The Department of English Language & Literatures Visiting Speaker Series presents
Lechers and Loose Men: Queering Consumption in Late Medieval and Early Modern English Theatres
by Dr. Derrick Higginbotham, University of Hawai‘i at Mānoa
Thursday, October 18
4:00 PM – 5:00 PM
Buchanan Tower 323
“In this paper, I argue that the figure of the waster is key to understanding both the role of the theater in an expanding global economy and the anxiety excited by those commercial changes as more and more men turned to the delights of consuming various goods. A waster spends wealth excessively on consumables, succumbing to desires that are violently pleasurable and without apparent limits; the loss of wealth spurred by such desires threatens bankruptcy, dangerously undermining an individual’s economic standing. I read this figure in Ben Jonson’s 1614 comedy Bartholomew Fair alongside its medieval and Tudor analogues to examine how wasting wealth stresses the queerness of consumption, highlighting wasting’s ability to upset norms of sexuality and gender. My argument, in the end, reveals interconnections between gendered sexuality and economics—two domains often considered separate in history and in theory—as well as the theatre’s role in fashioning self-restraint as a distinctive yet problematic solution to the conflicts that consumption creates in England’s newly globalizing economy.”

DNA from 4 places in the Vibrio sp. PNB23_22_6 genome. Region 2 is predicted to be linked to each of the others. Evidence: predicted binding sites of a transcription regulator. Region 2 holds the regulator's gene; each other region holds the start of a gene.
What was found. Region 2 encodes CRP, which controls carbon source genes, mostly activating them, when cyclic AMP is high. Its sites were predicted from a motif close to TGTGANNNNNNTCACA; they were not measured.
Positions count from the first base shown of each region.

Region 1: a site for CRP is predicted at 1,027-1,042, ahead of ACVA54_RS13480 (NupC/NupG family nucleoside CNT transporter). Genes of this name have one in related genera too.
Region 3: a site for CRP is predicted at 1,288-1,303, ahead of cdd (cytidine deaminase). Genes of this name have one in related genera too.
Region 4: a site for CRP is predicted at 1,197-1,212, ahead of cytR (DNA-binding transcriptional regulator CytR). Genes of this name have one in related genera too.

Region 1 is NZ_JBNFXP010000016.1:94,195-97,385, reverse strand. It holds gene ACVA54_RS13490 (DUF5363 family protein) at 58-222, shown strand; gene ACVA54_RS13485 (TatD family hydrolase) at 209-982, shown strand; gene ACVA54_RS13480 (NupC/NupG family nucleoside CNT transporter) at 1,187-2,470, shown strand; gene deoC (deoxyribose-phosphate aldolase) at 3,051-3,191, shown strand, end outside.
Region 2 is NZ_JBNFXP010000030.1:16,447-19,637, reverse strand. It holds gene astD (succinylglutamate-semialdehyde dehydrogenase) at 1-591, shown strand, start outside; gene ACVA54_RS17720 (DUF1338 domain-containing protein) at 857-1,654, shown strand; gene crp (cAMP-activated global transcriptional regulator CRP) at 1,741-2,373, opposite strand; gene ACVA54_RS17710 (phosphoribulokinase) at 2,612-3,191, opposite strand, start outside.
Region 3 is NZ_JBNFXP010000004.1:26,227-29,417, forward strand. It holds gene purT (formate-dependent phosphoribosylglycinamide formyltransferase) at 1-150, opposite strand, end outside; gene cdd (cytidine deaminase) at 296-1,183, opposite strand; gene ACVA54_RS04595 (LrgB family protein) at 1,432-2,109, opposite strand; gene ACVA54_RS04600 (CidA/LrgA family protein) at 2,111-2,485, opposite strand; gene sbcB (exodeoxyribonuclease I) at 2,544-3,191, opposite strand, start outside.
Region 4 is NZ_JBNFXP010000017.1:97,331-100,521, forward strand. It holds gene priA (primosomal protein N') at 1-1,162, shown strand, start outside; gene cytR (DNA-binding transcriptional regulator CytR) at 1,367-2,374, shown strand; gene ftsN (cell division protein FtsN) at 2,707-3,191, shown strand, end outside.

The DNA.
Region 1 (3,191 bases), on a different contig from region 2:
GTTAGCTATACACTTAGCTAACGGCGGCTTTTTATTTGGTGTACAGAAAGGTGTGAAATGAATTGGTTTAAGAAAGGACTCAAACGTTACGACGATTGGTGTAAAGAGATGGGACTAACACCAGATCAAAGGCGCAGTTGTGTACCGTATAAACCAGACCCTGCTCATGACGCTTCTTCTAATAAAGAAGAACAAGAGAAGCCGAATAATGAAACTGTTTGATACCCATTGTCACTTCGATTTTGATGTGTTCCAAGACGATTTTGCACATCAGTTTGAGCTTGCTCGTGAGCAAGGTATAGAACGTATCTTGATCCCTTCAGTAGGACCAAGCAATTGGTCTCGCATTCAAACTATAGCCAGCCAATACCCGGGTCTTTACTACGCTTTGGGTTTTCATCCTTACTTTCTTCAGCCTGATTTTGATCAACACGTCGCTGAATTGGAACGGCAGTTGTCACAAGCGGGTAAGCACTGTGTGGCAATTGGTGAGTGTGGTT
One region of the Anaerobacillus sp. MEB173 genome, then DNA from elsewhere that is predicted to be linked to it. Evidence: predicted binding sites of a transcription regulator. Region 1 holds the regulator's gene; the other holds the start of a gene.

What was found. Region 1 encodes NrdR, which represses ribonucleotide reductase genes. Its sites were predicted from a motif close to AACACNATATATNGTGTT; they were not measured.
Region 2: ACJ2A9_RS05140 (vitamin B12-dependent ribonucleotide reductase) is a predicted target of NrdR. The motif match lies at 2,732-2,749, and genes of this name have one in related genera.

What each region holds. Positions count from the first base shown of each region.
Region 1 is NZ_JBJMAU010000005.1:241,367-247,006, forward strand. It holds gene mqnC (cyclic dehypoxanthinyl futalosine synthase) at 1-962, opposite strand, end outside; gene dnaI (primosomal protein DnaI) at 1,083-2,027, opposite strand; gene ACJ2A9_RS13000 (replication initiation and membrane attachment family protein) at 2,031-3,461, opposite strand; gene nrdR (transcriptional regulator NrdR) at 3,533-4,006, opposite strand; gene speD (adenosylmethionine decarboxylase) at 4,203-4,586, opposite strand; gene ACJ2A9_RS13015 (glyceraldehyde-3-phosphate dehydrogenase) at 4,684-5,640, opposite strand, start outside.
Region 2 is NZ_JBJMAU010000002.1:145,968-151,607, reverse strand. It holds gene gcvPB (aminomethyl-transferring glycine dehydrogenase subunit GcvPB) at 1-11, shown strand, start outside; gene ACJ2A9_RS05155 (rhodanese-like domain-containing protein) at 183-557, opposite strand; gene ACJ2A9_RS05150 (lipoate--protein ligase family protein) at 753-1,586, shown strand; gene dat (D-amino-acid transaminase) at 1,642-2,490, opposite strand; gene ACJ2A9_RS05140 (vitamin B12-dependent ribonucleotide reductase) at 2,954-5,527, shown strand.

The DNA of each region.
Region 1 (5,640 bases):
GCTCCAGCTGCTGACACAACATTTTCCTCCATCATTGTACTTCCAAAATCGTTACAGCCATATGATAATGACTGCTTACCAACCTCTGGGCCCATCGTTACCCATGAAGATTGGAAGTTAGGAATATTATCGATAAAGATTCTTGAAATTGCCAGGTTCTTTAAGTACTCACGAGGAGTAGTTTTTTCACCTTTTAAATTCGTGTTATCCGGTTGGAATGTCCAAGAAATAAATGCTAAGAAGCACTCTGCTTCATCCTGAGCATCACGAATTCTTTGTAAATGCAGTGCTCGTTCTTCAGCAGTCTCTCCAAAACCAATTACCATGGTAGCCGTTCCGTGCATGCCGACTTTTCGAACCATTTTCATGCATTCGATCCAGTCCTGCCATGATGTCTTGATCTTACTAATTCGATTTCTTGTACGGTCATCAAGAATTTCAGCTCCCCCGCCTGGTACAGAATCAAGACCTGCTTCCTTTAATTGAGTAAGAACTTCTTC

After having taught at the University of Cape Town for five years, DERRICK HIGGINBOTHAM is now an Assistant Professor at the University of Hawai’i at Mānoa where he specializes in premodern literatures, queer theory, and contemporary queer cultures, especially on the African continent. Currently, he is finishing his first book, Winners and Wasters: Profit, Pleasure and Plays in Late Medieval and Early Modern England; he co-edited a collection of essays with Dr. Victoria Collis-Buthelezi, entitled Contested Intimacies: Sexuality, Gender, and the Law in Africa. Moreover, he has published on queerness in Shakespeare’s Richard II, the depiction of rape in Fletcher and Shakespeare’s Cardenio, and a more recent piece on race, sexuality, and enslavement in William Wycherley’s The Country Wife.